Simply collateral damage

I was due to be one of the speakers at the UN Anti-Racism Day march and rally in Central London today, representing the Jewish Socialists’ Group. The outdoor event was cancelled for safety reasons – to protect people from the spread of coronavirus, but it was transformed into an online event. This is the text of my online talk.

Anti-fascist greetings from myself, David Rosenberg, and the Jewish Socialists’ Group.

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Clueless Johnson

As coronavirus sweeps through, it shines a beaming light on inequalities and vulnerabilities. it reveals a hopeless eugenicist government of the rich that has abdicated most responsibilities, except the ones it feels to bankers. A government that defends markets not people. In their eyes, we are simply collateral damage.

People are discovering in this crisis what many from minorities experience every day – how it feels like to be considered of secondary importance.

But something else is taking place. Waves of solidarity, that ignore artificial divides, are sweeping through our communities, as mutual aid groups spring up.

While we were reeling from the pandemic, the Windrush Report came out. It was very damning but still pulled some punches. Under pressure to avoid the term “institutionally racist”, it spoke of “institutional ignorance and thoughtlessness” and “unintended consequences”.

Don’t take us for fools. The architects of the Hostile Environment knew exactly what they were doing, and what the consequences would be. They didn’t care. A few weeks before publication the Tory Home Office were still heartlessly deporting people to Jamaica who had served time for past crimes and were trying to rebuild their lives.

So, what do the racists and fascists say about coronavirus beyond crass anti-Chinese


Tommy Robinson’s errand boy, Gerard Batten, thinks Soros is getting richer from the coronavirus crisis!

rhetoric and barbs about immigrants clogging up NHS beds? Tommy Robinson’s chum, the former UKIP leader, Gerard Batten, tweeted classic antisemitism about the virus, asking “How much money will George Soros make out of it?” the Hungarian Jew, Soros, has been the butt of conspiracy theories not just from fascists but from populist right governments In recent years, in Hungary, Poland, the US – and here in Britain from Rees Mogg and Johnson.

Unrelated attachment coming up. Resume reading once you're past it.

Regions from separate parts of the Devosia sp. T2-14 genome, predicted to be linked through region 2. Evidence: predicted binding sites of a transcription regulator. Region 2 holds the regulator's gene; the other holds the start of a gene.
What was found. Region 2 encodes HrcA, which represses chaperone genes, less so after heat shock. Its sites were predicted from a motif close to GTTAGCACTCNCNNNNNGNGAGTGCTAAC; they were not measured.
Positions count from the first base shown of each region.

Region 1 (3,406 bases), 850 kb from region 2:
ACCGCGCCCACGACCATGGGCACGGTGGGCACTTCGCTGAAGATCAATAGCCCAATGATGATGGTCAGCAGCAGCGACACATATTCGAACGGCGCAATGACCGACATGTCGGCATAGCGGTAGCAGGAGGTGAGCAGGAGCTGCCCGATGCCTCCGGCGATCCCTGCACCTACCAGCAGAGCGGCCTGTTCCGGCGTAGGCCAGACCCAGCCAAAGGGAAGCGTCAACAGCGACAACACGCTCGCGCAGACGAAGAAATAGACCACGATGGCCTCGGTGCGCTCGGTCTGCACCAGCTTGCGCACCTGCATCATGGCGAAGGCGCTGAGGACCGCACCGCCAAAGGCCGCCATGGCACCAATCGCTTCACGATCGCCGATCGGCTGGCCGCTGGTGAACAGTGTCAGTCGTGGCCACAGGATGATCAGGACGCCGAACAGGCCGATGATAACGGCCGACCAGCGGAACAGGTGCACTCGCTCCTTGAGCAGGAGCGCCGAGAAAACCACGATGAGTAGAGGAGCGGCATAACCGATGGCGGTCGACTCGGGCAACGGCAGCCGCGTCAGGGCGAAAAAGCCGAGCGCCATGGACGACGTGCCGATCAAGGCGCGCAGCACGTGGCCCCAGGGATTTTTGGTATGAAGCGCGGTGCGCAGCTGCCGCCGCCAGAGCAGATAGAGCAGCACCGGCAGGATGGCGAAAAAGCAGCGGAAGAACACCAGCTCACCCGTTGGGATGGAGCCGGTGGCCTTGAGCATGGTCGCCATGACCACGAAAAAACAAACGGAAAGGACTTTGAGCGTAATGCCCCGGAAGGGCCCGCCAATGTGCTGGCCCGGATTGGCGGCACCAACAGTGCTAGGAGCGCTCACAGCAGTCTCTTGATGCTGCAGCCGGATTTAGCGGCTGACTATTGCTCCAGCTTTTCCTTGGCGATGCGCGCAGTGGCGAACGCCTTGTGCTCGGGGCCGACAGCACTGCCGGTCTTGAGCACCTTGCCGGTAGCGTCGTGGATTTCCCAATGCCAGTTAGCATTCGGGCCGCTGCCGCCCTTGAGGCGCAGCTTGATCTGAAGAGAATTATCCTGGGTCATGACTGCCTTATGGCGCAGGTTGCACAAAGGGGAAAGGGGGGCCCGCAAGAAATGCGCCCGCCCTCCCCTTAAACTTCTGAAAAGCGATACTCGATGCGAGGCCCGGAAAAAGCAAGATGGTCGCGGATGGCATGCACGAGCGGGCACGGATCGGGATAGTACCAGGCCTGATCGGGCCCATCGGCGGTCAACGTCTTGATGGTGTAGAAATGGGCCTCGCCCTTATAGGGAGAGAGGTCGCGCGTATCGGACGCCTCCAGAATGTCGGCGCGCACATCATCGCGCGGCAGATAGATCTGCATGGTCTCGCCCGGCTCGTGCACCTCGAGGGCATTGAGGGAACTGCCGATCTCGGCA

The right wing media try to associate antisemitism with the left, but Jewish anti-racists know that it lives and breathes on the right and far right, where it rides in tandem with Islamophobia, anti-Roma prejudice and other bigotries.

With the economic fall-out from the virus – which will hit the working class and its most marginalised elements hardest, we must be ready to counter racist scapegoating against different minorities, especially against migrants and refugees, and argue against antisemitic conspiracy theories. We must resist all attempts to falsely divide us, but fight instead to deepen real social solidarity, real empathy, real unity, and, build, as we say in Yiddish, a shenere un besere velt – a more beautiful and better world.  The future is now.












Rage against the machine

I’m feeling rage at Boris Johnson’s literally murderous ineptitude, complacency and cruelty in handling the Coronavirus crisis in a way that manages to endanger many more lives than necessary, especially those of the poor, the marginalised and most vulnerable in society.

But I’m feeling equal rage at a supposedly Labour Mayor, Sadiq Khan, who just parrots the government position pretty uncritically.

And I am finding it hard to contain rage too at the Labour PLP of 2016 who put so much energy into weakening, undermining and deposing Jeremy Corbyn, after the membership voted overwhelmingly for him and his radical leadership platform.

In spite of their efforts, Corbyn survived, and despite the many months wasted and lost in internecine warfare, for which the anti-democratic right wing of the PLP were absolutely responsible, Labour recovered millions of votes in 2017 and won dozens of seats. The anti-Corbyn members of the PLP were devastated by his successes in that election. With their support, instead of their repeated acts of sabotage, Labour would have overcome a weak and wooden Tory campaign to take power in 2017.  The landscape would have changed very quickly.

Just close your eyes and imagine if this coronavirus crisis had hit us nearly three years into a Corbyn government that would have already directed far more resources into the NHS, and would be attempting to run all aspects of society on the basis of putting ordinary people and their interests ahead of markets.

At 62 I’m one of the younger cohort of those considered particularly vulnerable at present, because of my age, and regarded as completely expendable by Johnson, Cummings and Co. And while I’m raging, to be honest, I’m also not feeling especially warm towards those younger activists who have taken such a simplistic generational approach to politics that blames the “older generation” rather than decisions by members of the ruling class of all ages for the various problems that have afflicted us: Brexit, environmental destruction etc.

All of us who are fighting for a better world, for all of humanity, are of equal value. And we are worth fighting alongside, and for, to our last breath.


Rabbi with a cause – it’s just not mine

Screen Shot 2020-03-05 at 18.45.20“On the matter of antisemitism we have always acted as one.” This proud claim was made by Britain’s Chief Rabbi, Ephraim Mirvis, speaking at the AIPAC (American-Israel Public Affairs Committee) conference in Washington DC this week.